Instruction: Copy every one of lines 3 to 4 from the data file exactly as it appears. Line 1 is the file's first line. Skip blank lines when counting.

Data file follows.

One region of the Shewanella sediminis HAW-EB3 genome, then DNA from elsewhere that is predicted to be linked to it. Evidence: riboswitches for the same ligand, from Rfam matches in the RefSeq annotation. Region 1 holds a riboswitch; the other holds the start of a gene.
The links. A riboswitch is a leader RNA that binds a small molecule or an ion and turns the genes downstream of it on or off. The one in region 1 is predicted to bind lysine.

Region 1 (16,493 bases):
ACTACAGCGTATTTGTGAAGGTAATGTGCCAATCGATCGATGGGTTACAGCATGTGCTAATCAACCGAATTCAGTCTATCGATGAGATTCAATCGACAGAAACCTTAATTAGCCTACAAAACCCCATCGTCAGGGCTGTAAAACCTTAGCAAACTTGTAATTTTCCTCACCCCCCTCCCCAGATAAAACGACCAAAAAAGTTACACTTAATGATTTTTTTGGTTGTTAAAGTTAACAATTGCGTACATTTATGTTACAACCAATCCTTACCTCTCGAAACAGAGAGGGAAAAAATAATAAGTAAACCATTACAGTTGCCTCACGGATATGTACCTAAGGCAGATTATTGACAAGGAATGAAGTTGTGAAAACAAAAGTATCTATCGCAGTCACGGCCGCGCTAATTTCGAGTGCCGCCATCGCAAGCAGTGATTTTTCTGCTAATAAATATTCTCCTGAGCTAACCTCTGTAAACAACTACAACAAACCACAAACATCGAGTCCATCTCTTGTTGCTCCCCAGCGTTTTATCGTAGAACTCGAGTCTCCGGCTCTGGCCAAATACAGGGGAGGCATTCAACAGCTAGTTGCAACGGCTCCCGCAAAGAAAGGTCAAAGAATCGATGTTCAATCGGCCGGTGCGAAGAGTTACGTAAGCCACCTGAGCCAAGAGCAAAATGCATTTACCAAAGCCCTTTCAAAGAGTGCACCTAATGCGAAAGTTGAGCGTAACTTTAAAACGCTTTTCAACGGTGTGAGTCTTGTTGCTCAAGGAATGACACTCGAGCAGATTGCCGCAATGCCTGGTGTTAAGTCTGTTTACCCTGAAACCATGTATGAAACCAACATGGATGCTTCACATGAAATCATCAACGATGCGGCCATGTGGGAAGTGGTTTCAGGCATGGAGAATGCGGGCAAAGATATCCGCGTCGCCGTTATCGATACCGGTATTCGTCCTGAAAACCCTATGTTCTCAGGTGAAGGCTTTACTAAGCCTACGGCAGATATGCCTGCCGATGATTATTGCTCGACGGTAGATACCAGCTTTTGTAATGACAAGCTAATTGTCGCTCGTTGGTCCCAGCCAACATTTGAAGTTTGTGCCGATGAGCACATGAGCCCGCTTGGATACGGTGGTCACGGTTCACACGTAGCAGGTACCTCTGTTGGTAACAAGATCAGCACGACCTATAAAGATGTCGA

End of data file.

Region 1 (16,493 bases):
ACTACAGCGTATTTGTGAAGGTAATGTGCCAATCGATCGATGGGTTACAGCATGTGCTAATCAACCGAATTCAGTCTATCGATGAGATTCAATCGACAGAAACCTTAATTAGCCTACAAAACCCCATCGTCAGGGCTGTAAAACCTTAGCAAACTTGTAATTTTCCTCACCCCCCTCCCCAGATAAAACGACCAAAAAAGTTACACTTAATGATTTTTTTGGTTGTTAAAGTTAACAATTGCGTACATTTATGTTACAACCAATCCTTACCTCTCGAAACAGAGAGGGAAAAAATAATAAGTAAACCATTACAGTTGCCTCACGGATATGTACCTAAGGCAGATTATTGACAAGGAATGAAGTTGTGAAAACAAAAGTATCTATCGCAGTCACGGCCGCGCTAATTTCGAGTGCCGCCATCGCAAGCAGTGATTTTTCTGCTAATAAATATTCTCCTGAGCTAACCTCTGTAAACAACTACAACAAACCACAAACATCGAGTCCATCTCTTGTTGCTCCCCAGCGTTTTATCGTAGAACTCGAGTCTCCGGCTCTGGCCAAATACAGGGGAGGCATTCAACAGCTAGTTGCAACGGCTCCCGCAAAGAAAGGTCAAAGAATCGATGTTCAATCGGCCGGTGCGAAGAGTTACGTAAGCCACCTGAGCCAAGAGCAAAATGCATTTACCAAAGCCCTTTCAAAGAGTGCACCTAATGCGAAAGTTGAGCGTAACTTTAAAACGCTTTTCAACGGTGTGAGTCTTGTTGCTCAAGGAATGACACTCGAGCAGATTGCCGCAATGCCTGGTGTTAAGTCTGTTTACCCTGAAACCATGTATGAAACCAACATGGATGCTTCACATGAAATCATCAACGATGCGGCCATGTGGGAAGTGGTTTCAGGCATGGAGAATGCGGGCAAAGATATCCGCGTCGCCGTTATCGATACCGGTATTCGTCCTGAAAACCCTATGTTCTCAGGTGAAGGCTTTACTAAGCCTACGGCAGATATGCCTGCCGATGATTATTGCTCGACGGTAGATACCAGCTTTTGTAATGACAAGCTAATTGTCGCTCGTTGGTCCCAGCCAACATTTGAAGTTTGTGCCGATGAGCACATGAGCCCGCTTGGATACGGTGGTCACGGTTCACACGTAGCAGGTACCTCTGTTGGTAACAAGATCAGCACGACCTATAAAGATGTCGA